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Can You See Me? Autism In Books

Can You See Me? Autism in Books

Post Series: Neural Diversity
  • 1.Can You See Me? Autism in Books

Not since the phenomenon that was The Curious Tale of the Dog in The Night Time by Mark Haddon has a book grabbed me in quite the same way.

Can you see me? by Libby Scott and Rebecca Westcott tells the story about an autistic girl who is just starting secondary school, and how she fits, and doesn’t fit in with her family, school friends, and teachers.

Nicky Chapman has explained to me that the majority of autism research is carried out on males who display autistic traits more obviously than females, so many girls and women have slipped under the net. Which is in part due to their incredible talent of masking and blending in, so females get coined as lazy, daydreamers, people pleasers, gullible, and easily manipulated – Charming!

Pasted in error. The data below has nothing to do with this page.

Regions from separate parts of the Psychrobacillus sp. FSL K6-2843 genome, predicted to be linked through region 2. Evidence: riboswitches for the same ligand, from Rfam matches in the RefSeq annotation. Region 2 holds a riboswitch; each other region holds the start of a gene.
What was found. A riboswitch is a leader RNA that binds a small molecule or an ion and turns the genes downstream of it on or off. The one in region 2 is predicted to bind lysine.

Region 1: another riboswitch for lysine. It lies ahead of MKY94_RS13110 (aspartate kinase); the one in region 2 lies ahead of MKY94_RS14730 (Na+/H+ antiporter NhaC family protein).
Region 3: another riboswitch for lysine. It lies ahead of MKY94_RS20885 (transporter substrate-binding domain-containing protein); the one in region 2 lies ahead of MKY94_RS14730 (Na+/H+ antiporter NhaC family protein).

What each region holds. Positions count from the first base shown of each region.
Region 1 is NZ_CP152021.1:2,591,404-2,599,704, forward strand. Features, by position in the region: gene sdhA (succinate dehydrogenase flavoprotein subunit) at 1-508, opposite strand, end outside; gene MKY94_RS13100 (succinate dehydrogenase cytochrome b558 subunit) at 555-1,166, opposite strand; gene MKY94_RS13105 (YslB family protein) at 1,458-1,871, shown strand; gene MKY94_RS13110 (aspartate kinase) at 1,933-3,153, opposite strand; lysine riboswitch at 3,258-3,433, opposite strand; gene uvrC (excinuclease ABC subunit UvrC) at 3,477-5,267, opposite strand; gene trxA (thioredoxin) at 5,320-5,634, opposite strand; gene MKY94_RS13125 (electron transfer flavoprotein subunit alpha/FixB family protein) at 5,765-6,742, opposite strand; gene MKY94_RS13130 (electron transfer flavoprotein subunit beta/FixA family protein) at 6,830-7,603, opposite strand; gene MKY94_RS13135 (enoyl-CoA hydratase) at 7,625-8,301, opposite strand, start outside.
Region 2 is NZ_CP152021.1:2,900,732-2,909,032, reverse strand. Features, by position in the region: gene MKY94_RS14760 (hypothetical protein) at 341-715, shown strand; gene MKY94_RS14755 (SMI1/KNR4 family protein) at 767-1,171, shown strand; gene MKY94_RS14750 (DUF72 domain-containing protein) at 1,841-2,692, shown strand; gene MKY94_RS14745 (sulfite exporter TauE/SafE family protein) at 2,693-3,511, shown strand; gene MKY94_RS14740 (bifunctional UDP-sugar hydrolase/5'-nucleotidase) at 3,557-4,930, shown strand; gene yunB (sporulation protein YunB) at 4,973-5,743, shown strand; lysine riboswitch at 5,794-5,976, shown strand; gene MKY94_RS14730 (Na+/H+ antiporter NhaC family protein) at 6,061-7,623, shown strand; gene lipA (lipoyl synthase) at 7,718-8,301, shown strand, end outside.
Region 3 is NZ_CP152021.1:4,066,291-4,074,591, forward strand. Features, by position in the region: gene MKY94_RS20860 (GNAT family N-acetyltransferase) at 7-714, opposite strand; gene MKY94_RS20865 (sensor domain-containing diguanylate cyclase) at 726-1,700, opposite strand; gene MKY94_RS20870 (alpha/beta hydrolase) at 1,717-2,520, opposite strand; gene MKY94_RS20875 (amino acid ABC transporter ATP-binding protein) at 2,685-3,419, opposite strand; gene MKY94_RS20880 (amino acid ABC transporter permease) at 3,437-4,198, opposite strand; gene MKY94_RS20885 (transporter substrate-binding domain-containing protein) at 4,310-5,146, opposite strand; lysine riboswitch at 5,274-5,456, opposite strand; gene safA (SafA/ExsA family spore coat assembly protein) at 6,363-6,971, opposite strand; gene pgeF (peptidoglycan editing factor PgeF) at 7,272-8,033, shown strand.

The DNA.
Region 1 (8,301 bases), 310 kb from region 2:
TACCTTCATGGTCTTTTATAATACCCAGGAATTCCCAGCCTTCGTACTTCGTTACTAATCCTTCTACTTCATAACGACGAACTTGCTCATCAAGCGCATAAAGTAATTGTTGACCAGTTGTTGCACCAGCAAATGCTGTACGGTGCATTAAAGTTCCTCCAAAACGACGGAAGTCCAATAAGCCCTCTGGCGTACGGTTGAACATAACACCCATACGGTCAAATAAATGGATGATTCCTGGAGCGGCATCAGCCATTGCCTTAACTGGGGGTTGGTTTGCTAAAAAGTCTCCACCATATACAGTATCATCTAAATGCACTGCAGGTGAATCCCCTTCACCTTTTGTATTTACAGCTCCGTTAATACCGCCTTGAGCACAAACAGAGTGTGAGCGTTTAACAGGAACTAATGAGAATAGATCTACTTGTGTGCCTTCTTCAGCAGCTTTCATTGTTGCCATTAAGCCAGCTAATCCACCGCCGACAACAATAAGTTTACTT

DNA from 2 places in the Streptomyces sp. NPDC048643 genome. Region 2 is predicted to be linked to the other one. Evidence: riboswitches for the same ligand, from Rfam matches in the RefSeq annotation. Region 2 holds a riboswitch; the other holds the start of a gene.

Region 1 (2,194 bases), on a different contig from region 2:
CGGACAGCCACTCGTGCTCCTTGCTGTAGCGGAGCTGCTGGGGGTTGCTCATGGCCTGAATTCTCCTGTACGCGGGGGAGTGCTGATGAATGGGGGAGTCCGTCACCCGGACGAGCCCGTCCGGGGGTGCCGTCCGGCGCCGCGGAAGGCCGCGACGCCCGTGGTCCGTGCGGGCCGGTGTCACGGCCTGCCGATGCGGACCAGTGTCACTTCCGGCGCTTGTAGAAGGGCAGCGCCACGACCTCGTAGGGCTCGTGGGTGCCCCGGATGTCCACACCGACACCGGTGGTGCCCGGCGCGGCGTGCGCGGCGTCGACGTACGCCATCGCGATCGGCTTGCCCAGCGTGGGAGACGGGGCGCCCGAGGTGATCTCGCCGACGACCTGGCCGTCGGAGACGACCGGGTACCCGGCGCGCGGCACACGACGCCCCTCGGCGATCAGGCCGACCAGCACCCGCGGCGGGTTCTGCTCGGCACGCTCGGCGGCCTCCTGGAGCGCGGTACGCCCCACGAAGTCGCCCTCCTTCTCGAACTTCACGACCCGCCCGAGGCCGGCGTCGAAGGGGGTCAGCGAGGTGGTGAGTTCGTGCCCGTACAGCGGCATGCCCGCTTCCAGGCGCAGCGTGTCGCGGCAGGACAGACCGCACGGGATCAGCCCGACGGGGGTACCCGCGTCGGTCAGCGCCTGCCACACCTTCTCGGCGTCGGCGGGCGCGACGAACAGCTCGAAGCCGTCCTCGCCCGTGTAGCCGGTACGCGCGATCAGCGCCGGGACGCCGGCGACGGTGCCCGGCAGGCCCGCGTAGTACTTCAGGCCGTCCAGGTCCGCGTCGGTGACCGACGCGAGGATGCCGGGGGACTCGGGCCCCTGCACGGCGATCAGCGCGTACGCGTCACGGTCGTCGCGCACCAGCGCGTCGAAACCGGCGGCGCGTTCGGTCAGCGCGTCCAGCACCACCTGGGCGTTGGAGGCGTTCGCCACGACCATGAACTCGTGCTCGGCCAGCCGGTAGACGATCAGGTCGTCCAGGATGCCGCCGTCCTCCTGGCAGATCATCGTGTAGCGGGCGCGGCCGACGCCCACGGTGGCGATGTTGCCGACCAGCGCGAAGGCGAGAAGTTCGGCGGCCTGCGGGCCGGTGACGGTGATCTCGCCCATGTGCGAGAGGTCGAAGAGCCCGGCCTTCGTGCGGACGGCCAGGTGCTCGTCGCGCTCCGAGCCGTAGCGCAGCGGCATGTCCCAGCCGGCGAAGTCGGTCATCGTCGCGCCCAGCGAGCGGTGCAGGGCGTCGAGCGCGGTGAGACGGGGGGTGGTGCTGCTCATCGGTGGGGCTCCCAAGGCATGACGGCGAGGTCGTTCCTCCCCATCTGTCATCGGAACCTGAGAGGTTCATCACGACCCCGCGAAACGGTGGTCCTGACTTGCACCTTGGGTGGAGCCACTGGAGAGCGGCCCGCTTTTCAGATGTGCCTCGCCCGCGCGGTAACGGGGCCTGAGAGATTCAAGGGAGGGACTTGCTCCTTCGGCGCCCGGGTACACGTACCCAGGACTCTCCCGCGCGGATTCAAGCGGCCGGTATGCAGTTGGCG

Some professionals have even gone as far as saying that females cannot be autistic, which is ludicrous, and untrue. As with many things in life males and females deal with the situation/condition differently, and both are equally valid. If you or a young girl in your life is on the spectrum let her know that she genuinely isn’t alone,

I highly recommend this book for people with autistic children, their siblings, friends and teachers, and of course the children themselves…

Here are two interviews with the authors in question – be inspired!

Mark Haddon BBC Interview

Libby Scott BBC Interview

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